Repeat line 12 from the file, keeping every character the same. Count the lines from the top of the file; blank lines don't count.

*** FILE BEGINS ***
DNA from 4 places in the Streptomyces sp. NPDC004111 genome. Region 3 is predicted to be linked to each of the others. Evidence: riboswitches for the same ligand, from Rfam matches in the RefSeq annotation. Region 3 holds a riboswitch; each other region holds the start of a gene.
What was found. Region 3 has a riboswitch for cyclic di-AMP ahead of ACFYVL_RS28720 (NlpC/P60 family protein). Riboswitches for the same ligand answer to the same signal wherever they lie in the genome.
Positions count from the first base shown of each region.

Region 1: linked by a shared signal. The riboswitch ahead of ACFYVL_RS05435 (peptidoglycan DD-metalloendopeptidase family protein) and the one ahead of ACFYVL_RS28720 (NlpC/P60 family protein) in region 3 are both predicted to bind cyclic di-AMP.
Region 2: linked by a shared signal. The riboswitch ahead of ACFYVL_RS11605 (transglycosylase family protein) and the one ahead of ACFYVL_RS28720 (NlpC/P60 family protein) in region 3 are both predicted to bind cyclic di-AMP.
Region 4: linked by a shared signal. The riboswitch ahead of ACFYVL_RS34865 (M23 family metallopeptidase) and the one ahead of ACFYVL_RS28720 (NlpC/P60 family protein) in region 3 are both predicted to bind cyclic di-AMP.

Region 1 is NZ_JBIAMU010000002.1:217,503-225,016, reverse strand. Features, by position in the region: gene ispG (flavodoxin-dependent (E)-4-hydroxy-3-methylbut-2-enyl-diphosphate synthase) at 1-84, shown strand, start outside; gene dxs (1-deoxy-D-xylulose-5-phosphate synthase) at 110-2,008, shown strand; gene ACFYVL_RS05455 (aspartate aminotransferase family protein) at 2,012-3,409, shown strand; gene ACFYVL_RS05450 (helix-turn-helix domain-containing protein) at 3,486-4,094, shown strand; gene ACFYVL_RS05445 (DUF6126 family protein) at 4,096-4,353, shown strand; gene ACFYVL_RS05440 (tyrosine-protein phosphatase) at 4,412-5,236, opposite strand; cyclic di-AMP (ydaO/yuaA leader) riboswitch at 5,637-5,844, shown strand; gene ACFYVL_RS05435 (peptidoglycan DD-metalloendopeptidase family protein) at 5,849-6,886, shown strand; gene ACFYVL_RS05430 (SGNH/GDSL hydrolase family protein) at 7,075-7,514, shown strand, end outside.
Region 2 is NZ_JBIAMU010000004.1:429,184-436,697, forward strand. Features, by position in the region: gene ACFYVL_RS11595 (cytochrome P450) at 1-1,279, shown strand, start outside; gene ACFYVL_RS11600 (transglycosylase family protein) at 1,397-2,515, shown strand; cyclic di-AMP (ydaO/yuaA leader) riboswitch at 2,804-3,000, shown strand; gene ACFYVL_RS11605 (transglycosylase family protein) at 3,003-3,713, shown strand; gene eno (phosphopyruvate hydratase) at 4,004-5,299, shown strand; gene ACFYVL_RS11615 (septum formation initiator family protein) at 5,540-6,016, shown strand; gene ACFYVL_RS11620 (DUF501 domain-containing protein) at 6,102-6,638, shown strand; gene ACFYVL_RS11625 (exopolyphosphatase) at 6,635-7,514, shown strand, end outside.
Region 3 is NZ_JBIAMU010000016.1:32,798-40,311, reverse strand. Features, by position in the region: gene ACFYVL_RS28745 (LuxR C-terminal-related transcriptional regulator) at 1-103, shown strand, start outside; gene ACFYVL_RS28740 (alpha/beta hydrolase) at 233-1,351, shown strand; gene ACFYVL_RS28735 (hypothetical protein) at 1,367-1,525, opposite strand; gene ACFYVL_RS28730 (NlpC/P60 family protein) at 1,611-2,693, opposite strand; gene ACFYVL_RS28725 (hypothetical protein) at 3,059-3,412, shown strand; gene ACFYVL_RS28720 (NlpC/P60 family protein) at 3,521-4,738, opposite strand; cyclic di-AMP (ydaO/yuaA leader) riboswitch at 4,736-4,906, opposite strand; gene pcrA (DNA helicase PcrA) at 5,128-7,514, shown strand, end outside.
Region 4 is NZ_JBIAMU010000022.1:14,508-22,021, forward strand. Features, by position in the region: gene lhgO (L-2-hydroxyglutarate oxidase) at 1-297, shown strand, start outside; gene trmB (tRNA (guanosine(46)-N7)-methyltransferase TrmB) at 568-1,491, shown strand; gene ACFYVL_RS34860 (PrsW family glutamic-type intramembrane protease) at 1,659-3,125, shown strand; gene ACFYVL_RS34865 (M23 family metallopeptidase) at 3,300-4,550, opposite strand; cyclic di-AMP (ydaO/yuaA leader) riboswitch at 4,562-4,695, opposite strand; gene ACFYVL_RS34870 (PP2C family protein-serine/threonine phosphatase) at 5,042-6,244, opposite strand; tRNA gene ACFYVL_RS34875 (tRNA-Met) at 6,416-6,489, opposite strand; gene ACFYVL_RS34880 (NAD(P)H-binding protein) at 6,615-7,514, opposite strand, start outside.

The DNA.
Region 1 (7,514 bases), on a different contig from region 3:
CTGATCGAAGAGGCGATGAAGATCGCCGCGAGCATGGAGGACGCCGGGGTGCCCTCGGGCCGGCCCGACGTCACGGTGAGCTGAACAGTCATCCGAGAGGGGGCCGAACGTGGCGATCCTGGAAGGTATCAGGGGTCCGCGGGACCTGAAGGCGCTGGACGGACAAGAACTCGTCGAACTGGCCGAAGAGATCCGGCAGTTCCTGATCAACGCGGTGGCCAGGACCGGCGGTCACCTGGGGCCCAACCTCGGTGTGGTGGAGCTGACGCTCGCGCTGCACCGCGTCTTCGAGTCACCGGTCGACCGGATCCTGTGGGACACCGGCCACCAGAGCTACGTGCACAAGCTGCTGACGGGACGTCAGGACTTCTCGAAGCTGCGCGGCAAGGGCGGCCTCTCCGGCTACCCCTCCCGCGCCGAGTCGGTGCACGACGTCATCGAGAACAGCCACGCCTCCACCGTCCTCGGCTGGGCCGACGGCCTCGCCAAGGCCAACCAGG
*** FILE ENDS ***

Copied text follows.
Region 1 (7,514 bases), on a different contig from region 3: